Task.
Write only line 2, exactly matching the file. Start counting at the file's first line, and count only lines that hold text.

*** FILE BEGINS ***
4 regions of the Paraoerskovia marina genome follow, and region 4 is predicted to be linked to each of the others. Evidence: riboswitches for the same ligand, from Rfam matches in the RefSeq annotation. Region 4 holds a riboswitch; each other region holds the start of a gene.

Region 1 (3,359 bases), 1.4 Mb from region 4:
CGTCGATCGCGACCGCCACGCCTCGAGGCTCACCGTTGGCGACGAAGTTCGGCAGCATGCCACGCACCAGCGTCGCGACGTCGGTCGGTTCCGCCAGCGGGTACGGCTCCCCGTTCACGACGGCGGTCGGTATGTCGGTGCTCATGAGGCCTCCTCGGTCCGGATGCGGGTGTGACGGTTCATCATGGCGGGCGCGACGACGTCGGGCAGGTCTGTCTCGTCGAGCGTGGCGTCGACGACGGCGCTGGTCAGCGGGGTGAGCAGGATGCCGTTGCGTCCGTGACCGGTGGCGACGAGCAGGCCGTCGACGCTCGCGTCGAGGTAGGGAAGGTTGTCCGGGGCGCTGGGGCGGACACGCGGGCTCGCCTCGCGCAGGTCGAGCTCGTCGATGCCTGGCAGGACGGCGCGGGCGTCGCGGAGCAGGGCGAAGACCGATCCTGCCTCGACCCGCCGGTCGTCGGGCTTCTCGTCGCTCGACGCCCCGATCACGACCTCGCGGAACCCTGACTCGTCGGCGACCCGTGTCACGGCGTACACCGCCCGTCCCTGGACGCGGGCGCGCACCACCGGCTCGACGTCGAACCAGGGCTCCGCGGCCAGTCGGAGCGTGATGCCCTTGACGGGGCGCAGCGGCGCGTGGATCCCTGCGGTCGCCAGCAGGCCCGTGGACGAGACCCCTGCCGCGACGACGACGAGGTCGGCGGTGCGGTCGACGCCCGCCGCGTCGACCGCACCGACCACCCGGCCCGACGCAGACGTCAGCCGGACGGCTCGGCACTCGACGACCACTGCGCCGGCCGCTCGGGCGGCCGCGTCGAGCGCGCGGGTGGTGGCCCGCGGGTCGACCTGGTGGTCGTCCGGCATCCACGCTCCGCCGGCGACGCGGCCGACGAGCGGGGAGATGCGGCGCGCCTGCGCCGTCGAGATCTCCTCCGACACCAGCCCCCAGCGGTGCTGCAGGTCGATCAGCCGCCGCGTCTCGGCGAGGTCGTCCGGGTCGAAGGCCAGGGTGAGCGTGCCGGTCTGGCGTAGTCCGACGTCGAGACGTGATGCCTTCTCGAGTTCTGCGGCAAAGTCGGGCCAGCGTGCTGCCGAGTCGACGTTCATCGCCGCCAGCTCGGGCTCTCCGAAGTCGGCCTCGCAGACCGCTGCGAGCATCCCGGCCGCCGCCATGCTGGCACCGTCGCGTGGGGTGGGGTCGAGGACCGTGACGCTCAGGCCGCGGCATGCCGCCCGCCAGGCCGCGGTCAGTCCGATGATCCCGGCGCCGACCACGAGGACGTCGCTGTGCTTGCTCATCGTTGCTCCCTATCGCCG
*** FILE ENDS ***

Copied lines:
Region 1 (3,359 bases), 1.4 Mb from region 4: